Viacom and NBCUniversal are among the companies facing $2 million in fines
In addition to critics, the panned White House action movie — “Olympus Has Fallen” — has a new enemy: The Federal Communications Commission.
On Monday, the FCC proposed leveling $1.9 million in fines at Viacom, ESPN and NBCUniversal for repeatedly airing a TV spot for the 2013 film, one that simulates the sounds from the nationwide Emergency Alert System.
In a statement announcing the fines, the FCC said: “Frivolous, casual, or other uses of EAS tones for reasons other than their defined purpose can desensitize viewers to the tones and thereby undermine the effectiveness of the system in the event of an actual emergency.”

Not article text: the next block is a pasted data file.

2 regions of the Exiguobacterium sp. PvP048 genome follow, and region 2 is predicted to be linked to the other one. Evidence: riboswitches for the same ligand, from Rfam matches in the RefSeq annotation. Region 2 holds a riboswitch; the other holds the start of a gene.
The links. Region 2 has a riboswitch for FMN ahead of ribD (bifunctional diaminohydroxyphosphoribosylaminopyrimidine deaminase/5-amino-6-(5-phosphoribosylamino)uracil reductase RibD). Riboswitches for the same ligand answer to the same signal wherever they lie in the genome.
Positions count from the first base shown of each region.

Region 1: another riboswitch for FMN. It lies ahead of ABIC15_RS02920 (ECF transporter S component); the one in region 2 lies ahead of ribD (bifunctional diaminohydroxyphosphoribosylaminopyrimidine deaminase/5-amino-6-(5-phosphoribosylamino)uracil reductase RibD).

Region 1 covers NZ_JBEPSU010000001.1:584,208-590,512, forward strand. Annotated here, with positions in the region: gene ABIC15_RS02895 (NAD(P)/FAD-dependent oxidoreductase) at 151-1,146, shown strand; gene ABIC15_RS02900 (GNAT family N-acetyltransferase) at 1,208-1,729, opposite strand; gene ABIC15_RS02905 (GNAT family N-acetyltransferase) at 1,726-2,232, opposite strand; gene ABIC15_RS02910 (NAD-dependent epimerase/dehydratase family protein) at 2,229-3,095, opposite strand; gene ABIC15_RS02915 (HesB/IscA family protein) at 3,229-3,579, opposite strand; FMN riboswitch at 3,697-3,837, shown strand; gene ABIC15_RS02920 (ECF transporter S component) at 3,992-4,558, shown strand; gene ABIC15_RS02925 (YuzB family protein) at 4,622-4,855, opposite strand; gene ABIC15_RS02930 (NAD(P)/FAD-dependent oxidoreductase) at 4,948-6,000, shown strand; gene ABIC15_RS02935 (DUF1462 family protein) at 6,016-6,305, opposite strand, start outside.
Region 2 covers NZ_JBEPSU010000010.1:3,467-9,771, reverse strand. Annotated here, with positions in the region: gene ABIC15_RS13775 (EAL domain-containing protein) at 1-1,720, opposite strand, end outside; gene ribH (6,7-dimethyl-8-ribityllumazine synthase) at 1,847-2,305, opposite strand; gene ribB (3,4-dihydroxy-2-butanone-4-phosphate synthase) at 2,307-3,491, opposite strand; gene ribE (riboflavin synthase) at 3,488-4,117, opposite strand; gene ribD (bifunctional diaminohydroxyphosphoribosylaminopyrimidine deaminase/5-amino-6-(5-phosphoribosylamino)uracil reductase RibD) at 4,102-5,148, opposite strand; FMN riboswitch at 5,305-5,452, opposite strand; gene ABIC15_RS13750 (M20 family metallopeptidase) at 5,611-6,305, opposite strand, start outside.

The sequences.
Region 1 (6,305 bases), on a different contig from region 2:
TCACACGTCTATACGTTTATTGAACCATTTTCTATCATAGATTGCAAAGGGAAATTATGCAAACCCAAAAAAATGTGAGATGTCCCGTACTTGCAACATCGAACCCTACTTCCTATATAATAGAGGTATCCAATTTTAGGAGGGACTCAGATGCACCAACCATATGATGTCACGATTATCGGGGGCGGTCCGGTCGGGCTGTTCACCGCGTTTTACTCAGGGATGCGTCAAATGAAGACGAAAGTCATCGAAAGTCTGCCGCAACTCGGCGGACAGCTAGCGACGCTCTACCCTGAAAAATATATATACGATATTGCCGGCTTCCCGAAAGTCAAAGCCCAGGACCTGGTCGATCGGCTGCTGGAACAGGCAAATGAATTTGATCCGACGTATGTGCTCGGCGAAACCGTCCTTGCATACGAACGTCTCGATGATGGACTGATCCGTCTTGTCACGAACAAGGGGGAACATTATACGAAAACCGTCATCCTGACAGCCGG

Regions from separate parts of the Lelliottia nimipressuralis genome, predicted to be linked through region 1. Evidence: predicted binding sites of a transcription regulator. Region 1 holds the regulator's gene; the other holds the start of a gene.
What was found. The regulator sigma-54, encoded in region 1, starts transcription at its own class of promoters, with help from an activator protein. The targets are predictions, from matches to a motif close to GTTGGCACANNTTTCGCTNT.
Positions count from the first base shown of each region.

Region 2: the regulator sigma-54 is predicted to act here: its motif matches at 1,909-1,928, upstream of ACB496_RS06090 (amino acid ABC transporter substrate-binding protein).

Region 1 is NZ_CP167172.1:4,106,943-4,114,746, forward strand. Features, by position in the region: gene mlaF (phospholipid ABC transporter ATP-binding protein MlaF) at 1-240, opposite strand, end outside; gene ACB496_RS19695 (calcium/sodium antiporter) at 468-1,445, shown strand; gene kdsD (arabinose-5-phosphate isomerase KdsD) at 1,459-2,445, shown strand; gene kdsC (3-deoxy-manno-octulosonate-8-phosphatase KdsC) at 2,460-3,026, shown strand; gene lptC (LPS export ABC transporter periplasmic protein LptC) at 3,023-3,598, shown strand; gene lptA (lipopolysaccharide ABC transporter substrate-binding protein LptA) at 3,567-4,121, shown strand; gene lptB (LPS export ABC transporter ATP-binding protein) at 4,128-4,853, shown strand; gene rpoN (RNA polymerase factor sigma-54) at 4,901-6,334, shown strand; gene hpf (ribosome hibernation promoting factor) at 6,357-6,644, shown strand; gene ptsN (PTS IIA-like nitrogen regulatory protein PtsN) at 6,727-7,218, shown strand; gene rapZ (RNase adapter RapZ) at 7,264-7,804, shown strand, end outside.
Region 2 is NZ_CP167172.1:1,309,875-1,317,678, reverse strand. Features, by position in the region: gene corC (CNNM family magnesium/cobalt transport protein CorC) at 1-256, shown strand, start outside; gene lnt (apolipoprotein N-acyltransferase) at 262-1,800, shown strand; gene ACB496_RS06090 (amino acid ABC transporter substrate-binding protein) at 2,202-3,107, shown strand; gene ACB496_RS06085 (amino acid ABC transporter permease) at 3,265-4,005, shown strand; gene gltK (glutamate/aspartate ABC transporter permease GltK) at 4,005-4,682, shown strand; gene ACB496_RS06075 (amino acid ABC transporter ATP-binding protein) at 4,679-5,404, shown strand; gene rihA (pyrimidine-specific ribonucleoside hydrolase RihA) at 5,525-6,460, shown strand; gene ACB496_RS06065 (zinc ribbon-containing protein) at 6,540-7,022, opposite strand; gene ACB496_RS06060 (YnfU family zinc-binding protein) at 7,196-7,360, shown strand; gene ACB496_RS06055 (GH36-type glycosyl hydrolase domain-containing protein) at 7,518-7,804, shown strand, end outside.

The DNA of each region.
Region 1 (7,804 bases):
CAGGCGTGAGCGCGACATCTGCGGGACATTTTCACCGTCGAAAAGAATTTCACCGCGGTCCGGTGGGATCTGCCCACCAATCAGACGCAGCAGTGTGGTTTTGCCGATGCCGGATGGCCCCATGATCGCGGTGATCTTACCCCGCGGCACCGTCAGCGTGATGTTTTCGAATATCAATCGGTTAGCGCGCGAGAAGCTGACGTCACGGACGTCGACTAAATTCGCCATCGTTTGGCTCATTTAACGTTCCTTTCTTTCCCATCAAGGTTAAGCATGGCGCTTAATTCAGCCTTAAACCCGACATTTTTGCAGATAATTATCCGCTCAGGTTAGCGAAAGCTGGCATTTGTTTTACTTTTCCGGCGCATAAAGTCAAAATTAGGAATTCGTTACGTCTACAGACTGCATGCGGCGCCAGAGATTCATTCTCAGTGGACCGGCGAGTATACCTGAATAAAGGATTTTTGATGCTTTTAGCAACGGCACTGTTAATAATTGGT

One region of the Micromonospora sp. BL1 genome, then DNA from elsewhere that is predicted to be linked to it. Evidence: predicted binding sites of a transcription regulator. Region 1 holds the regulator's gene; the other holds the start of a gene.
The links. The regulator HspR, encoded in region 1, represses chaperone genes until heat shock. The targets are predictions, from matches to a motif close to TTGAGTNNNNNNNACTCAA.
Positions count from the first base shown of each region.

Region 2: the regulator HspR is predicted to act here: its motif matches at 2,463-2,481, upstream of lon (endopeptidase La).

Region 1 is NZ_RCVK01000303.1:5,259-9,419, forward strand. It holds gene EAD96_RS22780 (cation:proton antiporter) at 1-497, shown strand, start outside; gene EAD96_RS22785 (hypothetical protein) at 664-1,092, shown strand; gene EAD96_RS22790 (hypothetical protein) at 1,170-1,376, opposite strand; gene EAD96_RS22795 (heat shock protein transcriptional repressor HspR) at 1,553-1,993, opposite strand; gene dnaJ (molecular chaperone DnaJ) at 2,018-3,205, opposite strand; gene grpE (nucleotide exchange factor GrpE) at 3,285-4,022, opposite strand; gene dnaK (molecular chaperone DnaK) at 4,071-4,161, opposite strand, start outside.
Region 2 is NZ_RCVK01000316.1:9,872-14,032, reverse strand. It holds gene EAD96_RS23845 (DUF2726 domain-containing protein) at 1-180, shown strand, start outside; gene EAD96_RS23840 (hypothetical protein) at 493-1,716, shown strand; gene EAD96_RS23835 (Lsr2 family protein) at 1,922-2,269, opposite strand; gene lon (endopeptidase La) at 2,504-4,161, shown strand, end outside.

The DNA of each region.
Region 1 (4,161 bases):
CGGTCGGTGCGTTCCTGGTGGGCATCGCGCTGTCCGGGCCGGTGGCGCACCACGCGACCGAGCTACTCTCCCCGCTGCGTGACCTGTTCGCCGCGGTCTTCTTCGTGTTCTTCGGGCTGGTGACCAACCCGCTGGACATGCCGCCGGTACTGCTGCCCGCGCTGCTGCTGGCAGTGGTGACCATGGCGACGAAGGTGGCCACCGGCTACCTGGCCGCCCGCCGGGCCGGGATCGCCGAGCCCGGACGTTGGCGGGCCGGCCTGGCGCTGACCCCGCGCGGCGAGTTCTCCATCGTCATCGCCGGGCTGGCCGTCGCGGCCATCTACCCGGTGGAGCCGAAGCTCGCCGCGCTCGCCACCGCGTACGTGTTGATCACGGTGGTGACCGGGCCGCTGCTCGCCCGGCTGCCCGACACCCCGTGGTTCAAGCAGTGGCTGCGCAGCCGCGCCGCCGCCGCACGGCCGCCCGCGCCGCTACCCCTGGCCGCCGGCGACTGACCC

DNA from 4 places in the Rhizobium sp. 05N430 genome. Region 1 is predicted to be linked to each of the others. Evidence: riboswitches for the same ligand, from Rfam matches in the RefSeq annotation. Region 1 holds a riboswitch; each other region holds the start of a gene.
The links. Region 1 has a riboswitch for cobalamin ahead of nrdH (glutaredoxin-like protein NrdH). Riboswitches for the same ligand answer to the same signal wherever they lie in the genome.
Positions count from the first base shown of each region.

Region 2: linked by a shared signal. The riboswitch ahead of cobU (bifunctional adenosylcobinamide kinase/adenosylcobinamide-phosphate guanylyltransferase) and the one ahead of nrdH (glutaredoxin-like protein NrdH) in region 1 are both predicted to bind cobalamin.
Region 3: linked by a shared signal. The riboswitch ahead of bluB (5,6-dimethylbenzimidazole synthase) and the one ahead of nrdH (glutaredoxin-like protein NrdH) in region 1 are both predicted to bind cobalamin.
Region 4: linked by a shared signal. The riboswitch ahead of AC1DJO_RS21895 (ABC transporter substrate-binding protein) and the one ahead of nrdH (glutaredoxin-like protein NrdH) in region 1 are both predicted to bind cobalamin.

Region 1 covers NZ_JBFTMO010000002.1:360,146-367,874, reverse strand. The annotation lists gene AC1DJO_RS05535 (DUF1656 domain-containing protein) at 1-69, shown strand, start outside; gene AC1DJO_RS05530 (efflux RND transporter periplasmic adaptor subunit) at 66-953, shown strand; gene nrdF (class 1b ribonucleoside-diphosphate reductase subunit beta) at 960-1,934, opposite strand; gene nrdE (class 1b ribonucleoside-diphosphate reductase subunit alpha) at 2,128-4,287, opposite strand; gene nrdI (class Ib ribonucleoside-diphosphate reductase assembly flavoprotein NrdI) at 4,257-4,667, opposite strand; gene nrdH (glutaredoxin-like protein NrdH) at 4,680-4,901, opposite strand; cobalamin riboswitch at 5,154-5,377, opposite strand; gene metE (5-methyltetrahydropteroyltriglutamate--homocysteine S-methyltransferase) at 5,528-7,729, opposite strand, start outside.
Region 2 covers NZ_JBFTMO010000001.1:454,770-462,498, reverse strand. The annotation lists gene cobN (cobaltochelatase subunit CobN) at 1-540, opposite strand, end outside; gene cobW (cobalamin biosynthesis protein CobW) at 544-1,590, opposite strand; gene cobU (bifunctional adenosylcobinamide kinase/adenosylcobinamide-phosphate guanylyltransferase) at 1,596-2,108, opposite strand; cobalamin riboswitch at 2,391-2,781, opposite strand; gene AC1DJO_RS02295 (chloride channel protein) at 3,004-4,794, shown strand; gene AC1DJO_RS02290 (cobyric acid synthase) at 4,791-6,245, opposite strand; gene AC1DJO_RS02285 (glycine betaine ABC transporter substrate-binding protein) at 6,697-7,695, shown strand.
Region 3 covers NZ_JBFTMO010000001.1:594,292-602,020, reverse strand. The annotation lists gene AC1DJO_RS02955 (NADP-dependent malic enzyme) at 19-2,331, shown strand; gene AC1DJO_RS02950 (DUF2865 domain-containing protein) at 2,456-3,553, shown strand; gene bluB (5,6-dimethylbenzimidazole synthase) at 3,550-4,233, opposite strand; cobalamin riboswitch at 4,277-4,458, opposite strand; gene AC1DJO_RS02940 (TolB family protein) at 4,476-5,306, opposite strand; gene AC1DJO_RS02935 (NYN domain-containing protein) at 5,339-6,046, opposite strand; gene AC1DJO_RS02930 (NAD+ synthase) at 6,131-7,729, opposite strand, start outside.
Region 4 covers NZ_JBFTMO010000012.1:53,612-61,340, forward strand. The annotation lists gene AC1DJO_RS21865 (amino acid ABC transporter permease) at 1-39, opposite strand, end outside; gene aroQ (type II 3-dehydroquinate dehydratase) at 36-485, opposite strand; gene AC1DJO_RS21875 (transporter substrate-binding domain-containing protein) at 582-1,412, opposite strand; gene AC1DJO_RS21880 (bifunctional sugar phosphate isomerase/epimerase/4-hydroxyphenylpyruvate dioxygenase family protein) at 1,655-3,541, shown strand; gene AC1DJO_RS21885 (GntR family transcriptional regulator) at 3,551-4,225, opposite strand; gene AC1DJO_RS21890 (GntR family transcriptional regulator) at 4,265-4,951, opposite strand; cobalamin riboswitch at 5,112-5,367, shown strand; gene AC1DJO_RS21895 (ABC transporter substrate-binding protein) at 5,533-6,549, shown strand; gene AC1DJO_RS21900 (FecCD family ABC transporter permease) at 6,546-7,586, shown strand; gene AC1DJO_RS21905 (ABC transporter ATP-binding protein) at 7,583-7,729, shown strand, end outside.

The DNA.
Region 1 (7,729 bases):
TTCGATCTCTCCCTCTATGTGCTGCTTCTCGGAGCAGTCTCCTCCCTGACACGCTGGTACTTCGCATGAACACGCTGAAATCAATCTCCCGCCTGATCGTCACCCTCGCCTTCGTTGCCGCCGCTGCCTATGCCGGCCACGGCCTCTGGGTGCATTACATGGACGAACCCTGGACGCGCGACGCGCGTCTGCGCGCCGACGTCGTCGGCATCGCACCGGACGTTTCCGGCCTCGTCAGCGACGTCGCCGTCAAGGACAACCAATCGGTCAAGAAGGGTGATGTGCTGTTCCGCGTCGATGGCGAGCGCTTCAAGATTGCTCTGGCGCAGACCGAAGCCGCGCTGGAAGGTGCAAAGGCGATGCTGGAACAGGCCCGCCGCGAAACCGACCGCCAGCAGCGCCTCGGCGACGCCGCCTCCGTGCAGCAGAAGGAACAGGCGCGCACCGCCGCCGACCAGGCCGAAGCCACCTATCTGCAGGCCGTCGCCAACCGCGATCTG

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This isn’t the first time that the FCC threatened to fine broadcasters for featuring the EAS’ signature sounds. Last November, the FCC proposed fining Turner Broadcasting $25,000 for airing a Conan ad that featured the alert tones. The ad aired in connection with the appearance of Jack Black on Conan O’Brien‘s show on April 26, 2012.
The FCC bans broadcasters and cable networks from airing any simulation of the emergency alert system’s tones for other purposes besides warnings.
Viacom faces the brunt of the fines — to the tune of $1.12 million — for airing the ad multiple times on seven of its networks over a five-day period. NBCUniversal faces $530,000, while $280,000 lands on ESPN.
In comments to the FCC, several of the companies did not catch the ad’s use of sounds from the emergency alert system in their normal review of advertising. However, once they became aware of it, the companies reacted quickly — removing the alert tones from the commercials and revising commercial standards to prevent any repeat of the incident.
The companies have 30 days to pay the fine or contest the action.